Often we’ve given up without allowing ourselves to realize it. We go through the motions. We show up at the page, but we don’t really complete our work. We put in the time, halfheartedly writing and revising, but deep down inside, we’ve already checked out.
We put in the work to satisfy the ego, but were not truly invested.
You Take a Passive Stance
We wait for someone to discover our work.
We reassure ourselves, telling ourselves we’re on the right path, while secretly hoping someone will come in and save the day.
Realize that no one is coming in to save us, that we must learn to help ourselves. We must create the work, and we must deliver it to the marketplace.
We take a passive stance by avoiding the hard work of networking with other writers. Successful writers have a network of supporters, friends, mentors, and cheerleaders, other writers in the trenches going through the same issues.
We hurt ourselves by not reaching out, by dismissing all the available support out there. Entire communities are built around writing, around peer reviewing, around finding inspiration, beating writer’s block, etc.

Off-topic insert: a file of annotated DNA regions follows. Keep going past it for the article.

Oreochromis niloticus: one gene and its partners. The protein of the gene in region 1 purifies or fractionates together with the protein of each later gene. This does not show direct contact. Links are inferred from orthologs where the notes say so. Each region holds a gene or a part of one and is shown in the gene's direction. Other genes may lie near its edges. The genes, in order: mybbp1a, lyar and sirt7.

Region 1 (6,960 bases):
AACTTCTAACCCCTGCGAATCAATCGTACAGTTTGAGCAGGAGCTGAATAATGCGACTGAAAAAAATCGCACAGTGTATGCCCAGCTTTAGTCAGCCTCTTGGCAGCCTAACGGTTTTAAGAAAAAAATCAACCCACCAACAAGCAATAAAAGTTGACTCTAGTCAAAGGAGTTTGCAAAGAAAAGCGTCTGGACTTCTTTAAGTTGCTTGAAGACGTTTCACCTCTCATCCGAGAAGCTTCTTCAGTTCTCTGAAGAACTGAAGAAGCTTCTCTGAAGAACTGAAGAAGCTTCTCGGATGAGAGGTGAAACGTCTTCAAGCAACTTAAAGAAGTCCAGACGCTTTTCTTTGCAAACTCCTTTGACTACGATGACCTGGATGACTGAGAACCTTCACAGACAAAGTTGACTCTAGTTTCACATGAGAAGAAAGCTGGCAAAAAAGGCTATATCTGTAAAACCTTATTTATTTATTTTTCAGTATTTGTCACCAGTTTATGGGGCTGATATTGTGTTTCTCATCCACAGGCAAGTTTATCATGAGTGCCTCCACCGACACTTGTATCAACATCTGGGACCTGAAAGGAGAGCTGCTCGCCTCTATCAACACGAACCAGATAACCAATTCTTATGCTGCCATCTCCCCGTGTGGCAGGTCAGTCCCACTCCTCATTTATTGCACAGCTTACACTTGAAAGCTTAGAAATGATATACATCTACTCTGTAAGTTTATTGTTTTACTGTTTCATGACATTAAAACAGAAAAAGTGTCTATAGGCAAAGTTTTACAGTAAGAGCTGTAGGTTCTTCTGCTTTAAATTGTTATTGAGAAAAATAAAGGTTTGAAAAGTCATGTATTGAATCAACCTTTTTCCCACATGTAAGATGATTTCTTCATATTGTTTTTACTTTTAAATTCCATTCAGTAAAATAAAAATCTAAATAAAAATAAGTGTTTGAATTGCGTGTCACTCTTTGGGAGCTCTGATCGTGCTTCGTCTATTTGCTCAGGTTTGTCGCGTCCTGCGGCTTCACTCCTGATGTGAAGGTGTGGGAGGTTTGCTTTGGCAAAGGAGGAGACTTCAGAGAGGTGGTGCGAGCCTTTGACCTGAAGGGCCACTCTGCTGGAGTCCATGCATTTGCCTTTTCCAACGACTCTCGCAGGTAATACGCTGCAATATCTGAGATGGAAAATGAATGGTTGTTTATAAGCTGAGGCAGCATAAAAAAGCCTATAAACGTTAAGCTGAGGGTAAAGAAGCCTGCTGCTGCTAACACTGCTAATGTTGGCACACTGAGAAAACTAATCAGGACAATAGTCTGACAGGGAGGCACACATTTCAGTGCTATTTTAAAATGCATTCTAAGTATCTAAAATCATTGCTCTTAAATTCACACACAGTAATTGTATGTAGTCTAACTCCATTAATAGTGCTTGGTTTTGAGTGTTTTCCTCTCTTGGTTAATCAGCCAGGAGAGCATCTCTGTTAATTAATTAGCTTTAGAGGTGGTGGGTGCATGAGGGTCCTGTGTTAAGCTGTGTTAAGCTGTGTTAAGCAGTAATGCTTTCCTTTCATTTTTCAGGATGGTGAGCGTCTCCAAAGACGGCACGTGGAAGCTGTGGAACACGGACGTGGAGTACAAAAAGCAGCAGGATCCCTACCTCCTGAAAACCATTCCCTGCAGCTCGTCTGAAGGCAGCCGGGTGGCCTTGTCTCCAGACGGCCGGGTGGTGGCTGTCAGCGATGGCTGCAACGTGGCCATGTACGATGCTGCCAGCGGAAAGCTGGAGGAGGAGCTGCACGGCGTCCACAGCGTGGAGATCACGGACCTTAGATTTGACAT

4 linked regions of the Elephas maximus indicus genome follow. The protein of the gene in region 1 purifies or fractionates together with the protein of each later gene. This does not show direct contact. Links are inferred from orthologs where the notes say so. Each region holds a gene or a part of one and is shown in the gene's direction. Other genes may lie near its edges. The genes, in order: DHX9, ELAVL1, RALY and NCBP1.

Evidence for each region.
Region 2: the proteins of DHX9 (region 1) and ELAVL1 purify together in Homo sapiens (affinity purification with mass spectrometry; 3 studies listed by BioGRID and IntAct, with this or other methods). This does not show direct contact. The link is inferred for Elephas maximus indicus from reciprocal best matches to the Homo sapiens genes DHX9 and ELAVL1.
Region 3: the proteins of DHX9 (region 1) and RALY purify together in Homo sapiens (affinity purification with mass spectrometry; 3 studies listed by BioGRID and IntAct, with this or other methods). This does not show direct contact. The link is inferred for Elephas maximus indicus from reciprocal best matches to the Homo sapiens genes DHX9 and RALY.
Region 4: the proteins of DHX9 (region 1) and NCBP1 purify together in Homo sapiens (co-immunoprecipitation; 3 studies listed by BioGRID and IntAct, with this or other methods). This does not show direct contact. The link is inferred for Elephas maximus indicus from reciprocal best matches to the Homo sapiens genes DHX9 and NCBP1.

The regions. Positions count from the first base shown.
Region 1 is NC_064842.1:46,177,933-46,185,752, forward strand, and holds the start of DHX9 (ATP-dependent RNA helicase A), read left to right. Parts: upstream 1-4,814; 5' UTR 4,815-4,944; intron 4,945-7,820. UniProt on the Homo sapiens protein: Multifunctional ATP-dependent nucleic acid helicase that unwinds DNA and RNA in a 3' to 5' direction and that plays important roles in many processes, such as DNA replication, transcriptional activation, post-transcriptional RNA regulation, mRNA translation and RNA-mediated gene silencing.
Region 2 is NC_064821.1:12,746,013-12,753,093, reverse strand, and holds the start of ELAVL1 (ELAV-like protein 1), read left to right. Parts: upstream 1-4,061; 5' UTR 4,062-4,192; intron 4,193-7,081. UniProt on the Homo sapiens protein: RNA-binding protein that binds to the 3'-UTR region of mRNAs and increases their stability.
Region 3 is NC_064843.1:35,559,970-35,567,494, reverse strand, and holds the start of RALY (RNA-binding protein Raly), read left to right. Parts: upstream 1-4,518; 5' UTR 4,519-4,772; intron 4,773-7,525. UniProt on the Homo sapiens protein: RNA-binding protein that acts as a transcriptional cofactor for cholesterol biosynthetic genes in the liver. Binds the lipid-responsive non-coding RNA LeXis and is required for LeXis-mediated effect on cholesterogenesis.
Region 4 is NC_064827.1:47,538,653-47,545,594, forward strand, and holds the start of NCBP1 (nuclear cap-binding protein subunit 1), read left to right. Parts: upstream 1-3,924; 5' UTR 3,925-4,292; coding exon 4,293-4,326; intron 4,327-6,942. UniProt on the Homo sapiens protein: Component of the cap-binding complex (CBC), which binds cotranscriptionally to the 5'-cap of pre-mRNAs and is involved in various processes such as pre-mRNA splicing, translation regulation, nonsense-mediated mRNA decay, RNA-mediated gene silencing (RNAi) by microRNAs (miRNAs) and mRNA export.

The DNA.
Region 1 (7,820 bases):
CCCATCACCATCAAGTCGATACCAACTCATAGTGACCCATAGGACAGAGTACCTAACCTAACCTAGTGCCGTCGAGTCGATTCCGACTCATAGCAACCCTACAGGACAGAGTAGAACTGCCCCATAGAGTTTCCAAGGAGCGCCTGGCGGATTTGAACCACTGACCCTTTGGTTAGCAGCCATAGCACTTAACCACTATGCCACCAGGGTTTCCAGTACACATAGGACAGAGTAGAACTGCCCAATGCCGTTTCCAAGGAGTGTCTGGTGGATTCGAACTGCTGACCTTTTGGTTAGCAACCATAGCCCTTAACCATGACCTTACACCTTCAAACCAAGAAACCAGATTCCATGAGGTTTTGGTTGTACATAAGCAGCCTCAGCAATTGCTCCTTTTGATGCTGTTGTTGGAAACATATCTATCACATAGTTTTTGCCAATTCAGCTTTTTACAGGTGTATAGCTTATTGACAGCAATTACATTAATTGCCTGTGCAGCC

It’s up to us to go out there and find the resources and support we need. Often, it’s just a few clicks away.
Another way we remain passive, keeping ourselves stuck, is by avoiding marketing.
We tell ourselves that marketing is pushy, sleazy, or something worse. It’s our job to learn marketing. We’re readers and writers after all, so we can find and assimilate new concepts and ideas better than most.
Often, we’re afraid to put ourselves out there, to find out that no one cares about our work.
We remain stuck when we stop growing. When was the last time you read a book about the art and craft of writing? When was the last time you took an online course? When was the last time you took a face-to-face class on writing?
We need to stretch, and to stretch, we need to challenge ourselves.
We need to assess our present level of skills, and our present level of understanding. We need to be realistic about where we are and where we’d like to go in the future. This takes guts. But, it’s essential for our continued progress.
We stop growing when we write in the same genre every day.